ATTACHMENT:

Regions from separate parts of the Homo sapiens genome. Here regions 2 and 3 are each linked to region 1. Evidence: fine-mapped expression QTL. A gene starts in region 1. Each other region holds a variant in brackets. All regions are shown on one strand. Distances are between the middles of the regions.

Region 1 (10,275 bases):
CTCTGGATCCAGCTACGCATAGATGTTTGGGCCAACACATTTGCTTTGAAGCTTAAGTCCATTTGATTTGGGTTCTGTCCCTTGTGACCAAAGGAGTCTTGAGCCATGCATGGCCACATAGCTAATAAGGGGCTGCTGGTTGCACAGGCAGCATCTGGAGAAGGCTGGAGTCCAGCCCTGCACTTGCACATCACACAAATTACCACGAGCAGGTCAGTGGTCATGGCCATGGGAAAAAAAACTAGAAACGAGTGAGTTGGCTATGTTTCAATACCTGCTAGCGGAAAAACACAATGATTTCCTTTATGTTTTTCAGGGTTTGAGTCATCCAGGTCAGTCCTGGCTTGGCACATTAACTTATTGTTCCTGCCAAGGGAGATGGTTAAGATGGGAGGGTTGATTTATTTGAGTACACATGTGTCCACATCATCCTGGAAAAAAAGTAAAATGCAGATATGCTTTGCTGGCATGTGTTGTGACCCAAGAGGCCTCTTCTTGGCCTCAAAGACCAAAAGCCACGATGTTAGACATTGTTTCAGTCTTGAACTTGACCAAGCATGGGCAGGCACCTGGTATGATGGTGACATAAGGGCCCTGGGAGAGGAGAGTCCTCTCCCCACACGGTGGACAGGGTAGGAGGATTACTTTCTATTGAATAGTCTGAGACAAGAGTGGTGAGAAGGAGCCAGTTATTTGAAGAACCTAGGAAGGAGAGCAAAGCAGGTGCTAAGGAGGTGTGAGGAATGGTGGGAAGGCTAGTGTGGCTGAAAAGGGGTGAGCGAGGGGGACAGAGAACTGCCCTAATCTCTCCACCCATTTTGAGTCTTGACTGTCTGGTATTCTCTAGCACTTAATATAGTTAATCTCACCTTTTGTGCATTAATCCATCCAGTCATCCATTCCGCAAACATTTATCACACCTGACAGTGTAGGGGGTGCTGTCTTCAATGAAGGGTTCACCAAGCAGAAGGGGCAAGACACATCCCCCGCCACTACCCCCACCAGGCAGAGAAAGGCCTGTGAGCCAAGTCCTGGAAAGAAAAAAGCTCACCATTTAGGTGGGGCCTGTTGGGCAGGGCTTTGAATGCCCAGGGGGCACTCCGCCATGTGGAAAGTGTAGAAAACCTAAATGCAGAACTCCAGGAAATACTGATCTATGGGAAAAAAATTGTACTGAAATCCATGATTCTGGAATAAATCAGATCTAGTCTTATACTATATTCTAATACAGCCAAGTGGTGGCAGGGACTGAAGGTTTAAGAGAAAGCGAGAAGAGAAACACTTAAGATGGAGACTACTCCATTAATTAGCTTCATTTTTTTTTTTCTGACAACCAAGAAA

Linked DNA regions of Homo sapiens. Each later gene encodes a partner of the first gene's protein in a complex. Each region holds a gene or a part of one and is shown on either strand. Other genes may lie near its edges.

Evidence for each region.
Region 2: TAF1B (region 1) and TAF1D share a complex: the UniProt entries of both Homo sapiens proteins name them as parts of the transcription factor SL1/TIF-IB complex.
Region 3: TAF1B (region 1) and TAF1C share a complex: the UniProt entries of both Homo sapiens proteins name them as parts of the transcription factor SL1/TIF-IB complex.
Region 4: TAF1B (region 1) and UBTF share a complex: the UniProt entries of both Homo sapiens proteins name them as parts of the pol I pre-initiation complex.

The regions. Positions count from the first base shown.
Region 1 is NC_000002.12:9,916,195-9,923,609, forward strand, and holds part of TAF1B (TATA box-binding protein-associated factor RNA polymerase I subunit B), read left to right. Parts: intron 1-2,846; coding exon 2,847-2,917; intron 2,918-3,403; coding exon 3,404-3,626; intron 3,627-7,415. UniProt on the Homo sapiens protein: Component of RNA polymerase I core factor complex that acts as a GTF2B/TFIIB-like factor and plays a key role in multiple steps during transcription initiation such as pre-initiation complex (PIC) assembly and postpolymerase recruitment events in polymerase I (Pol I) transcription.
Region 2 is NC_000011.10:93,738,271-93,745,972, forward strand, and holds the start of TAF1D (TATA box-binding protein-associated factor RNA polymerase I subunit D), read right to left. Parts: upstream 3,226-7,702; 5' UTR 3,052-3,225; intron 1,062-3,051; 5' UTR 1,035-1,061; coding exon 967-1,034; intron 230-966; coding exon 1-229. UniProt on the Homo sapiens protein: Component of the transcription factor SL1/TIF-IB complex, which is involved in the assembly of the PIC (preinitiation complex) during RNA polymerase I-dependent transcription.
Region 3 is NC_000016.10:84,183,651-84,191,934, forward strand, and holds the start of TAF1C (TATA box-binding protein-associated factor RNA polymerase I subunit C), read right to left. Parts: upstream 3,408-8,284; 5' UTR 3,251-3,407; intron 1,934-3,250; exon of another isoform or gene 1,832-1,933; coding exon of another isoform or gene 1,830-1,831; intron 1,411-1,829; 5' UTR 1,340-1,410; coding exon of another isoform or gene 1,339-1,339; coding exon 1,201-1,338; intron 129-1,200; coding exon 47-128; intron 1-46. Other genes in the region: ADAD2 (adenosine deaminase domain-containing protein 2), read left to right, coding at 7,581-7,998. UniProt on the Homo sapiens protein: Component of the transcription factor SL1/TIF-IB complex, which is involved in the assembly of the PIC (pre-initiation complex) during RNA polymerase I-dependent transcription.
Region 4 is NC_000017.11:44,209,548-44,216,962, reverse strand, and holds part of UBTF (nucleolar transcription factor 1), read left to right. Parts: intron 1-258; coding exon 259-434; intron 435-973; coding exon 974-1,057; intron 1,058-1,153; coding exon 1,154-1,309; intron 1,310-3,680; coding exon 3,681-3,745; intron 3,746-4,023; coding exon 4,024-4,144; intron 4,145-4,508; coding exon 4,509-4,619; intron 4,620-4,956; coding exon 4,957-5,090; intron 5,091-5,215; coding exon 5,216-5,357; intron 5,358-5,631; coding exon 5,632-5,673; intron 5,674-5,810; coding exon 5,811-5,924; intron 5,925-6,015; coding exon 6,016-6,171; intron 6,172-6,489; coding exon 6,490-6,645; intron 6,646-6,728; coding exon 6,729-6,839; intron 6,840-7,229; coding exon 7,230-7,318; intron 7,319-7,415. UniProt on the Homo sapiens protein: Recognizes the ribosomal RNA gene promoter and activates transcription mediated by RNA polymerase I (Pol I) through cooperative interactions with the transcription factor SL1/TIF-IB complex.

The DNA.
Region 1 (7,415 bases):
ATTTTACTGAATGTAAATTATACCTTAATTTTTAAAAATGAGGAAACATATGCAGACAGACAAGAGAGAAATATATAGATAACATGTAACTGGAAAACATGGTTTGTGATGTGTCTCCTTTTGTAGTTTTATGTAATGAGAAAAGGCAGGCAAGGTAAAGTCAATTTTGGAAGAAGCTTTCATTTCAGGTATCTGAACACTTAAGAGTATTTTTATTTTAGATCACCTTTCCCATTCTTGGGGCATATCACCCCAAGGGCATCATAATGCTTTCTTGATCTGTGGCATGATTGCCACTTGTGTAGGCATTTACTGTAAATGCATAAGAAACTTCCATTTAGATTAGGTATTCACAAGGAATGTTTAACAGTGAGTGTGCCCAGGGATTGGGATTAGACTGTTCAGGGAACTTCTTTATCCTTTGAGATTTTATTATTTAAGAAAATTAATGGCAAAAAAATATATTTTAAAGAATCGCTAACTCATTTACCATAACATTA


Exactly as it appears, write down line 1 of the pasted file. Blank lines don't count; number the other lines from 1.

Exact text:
Regions from separate parts of the Homo sapiens genome. Here regions 2 and 3 are each linked to region 1. Evidence: fine-mapped expression QTL. A gene starts in region 1. Each other region holds a variant in brackets. All regions are shown on one strand. Distances are between the middles of the regions.